Cameron Passmore CIM, FMA, FCSI

Portfolio Manager

Benjamin Felix MBA, CFA, CFP

Associate Portfolio Manager
  • T613.237.5544 x 313
  • 1.800.230.5544
  • F613.237.5949
  • 265 Carling Avenue,
    8th Floor,
  • Ottawa, Ontario K1S 2E1

Don’t follow the crowd into cash

It’s easy to imagine that when markets are declining everyone is selling their stocks and hiding cash under their mattresses. Sensationalist news reports will often reference increasing cash balances as nervous investors rush for the exits. While this perception is common, it misses half of the story; for every seller there must be a buyer. Cash isn’t piling up everywhere while everyone waits on the sidelines. For each nervous seller running for the hills, there is a level-headed buyer capturing the equity premium.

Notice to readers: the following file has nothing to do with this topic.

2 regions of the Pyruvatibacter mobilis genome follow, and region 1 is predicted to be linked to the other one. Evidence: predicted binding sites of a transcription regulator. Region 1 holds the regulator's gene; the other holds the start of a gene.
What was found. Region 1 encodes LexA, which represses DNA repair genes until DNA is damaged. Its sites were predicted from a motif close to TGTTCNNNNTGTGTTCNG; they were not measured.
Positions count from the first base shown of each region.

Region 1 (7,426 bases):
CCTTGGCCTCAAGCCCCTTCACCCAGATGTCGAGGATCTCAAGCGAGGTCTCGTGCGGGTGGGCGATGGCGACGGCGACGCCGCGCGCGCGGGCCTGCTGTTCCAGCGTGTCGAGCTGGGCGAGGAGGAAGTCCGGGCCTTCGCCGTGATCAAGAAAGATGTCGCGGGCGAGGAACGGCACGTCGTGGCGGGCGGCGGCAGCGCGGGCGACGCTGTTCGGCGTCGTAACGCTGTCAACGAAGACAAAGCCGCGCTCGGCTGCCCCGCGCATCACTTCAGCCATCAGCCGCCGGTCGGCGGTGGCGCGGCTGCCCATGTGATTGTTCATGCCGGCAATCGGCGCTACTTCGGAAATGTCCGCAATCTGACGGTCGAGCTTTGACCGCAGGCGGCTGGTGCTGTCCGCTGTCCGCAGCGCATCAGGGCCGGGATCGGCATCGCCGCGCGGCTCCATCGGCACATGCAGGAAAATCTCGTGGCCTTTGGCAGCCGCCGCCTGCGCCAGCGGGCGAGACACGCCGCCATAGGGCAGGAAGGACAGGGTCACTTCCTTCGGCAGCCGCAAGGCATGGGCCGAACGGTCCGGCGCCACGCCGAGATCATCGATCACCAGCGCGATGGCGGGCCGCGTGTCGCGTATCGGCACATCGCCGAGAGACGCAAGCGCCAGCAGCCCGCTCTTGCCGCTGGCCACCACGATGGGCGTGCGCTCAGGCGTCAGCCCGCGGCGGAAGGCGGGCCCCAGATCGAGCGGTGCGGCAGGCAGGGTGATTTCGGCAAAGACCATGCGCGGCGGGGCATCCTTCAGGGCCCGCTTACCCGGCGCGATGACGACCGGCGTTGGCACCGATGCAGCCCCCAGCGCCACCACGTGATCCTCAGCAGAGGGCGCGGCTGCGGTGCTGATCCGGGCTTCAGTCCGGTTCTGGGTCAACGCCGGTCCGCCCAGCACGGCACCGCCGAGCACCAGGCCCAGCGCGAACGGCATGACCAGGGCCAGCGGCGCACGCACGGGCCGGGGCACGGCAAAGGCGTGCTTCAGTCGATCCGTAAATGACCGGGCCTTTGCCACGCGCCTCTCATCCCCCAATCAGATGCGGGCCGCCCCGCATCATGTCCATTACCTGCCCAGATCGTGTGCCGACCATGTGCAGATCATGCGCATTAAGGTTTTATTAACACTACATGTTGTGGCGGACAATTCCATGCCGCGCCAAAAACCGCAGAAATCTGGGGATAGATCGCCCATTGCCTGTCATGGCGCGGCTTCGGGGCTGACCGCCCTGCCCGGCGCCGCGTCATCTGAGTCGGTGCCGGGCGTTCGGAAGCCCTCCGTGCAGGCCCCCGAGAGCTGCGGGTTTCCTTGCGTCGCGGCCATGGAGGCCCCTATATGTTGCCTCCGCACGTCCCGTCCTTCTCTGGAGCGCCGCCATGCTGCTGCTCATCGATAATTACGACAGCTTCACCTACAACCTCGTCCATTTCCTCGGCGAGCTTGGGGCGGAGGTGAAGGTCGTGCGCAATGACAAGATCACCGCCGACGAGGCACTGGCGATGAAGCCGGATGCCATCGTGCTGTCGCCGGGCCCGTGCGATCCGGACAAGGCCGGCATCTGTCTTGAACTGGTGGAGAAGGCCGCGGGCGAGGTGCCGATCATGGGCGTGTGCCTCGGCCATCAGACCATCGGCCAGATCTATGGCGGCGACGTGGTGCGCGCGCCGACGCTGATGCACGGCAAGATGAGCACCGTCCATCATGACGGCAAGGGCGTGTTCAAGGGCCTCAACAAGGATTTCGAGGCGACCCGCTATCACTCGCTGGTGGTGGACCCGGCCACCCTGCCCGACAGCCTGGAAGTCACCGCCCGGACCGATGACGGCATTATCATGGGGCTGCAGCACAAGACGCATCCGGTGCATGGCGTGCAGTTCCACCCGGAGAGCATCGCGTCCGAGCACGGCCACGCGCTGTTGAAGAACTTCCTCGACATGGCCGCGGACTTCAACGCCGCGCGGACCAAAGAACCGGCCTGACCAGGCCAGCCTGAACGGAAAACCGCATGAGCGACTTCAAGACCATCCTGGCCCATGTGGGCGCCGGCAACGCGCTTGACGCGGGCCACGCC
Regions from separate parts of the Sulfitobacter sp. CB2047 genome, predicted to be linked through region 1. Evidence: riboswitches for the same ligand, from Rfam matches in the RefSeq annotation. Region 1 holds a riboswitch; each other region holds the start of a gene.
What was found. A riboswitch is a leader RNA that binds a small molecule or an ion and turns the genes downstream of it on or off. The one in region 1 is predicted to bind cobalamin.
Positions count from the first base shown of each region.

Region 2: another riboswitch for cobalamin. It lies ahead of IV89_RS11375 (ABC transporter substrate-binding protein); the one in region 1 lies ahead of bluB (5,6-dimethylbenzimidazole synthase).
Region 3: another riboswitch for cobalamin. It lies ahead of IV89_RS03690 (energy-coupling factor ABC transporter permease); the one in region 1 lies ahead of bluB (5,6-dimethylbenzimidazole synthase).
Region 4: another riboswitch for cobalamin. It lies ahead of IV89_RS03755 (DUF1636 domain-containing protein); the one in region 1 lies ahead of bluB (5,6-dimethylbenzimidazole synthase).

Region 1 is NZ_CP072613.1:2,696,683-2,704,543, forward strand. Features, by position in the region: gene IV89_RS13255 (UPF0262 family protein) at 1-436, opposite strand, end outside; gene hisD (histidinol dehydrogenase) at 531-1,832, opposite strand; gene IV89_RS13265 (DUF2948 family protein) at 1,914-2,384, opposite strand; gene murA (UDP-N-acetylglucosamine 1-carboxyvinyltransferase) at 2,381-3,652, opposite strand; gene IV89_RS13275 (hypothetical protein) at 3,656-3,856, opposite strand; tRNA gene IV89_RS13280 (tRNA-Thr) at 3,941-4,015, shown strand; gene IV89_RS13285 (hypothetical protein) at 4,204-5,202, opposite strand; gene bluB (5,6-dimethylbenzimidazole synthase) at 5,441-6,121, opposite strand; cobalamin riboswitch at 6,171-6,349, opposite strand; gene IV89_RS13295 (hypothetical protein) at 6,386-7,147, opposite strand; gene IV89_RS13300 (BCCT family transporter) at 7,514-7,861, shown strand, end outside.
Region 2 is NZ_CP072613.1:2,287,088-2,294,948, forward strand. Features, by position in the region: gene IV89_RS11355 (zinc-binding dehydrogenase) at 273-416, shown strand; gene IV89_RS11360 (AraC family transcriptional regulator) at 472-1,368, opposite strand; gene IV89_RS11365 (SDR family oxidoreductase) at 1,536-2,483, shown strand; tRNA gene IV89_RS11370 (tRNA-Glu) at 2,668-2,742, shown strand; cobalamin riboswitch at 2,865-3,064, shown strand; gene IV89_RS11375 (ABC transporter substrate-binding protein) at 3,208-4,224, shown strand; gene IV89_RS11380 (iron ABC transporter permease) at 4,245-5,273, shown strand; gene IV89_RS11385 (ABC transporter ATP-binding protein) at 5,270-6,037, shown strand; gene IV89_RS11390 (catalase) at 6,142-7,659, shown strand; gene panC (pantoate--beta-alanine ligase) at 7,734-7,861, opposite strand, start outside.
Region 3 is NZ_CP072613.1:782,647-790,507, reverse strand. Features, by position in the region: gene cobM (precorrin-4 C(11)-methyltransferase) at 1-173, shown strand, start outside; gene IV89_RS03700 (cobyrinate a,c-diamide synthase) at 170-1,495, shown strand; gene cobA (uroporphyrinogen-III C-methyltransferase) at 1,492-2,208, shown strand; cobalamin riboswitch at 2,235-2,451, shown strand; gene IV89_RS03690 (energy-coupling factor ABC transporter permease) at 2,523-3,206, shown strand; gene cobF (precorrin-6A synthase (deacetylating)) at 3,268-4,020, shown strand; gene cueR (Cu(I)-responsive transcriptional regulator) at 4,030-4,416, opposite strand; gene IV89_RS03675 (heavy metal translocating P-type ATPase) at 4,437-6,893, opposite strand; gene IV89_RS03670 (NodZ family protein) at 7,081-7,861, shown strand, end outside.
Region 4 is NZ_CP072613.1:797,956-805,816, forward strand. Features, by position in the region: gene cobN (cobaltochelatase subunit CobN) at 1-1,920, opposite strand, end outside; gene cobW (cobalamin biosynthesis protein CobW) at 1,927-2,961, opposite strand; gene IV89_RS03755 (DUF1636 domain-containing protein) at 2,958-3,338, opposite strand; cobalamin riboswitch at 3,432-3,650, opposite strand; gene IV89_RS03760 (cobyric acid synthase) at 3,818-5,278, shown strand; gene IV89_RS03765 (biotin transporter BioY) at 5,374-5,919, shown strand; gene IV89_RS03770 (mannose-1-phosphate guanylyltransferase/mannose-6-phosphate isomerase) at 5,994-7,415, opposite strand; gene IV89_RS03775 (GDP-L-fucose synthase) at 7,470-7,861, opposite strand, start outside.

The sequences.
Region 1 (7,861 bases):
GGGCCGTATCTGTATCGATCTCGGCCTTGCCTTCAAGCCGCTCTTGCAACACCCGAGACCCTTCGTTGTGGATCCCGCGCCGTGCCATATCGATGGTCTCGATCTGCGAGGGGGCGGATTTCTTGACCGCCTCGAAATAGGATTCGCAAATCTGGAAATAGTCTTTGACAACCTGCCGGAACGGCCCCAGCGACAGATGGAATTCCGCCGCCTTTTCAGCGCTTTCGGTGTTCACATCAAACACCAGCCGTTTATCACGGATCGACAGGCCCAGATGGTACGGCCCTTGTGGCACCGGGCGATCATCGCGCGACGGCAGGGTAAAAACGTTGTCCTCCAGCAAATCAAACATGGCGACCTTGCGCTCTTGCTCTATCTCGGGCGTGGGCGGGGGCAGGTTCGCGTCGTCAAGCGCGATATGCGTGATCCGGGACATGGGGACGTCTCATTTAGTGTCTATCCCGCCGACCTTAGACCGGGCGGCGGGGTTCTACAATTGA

When contemplating the action of selling investments to hold cash in anticipation of a market crash, one must consider the following:

Do you know more than whoever is on the other side of the trade? Someone is happily buying the securities that you are in a hurry to sell. In 1980, 48% of U.S. corporate equity was held directly by households, and by 2008 that number had dropped to 20%1, meaning that the someone buying your securities is likely a skilled professional at a large institution; do you know something they don’t?

When are you going to get back in? Markets deliver long-term performance in an unpredictable manner. Over the 264 months from January 1994 – December 2015, a globally diversified equity portfolio returned 8.51%2 per year on average. Removing the five best months reduces that average annual return to 6.46%. That is a 24% reduction in average annual returns for missing 1.9% of the months available for investment. Peter Lynch famously stated "Far more money has been lost by investors preparing for corrections or trying to anticipate corrections than has been lost in corrections themselves."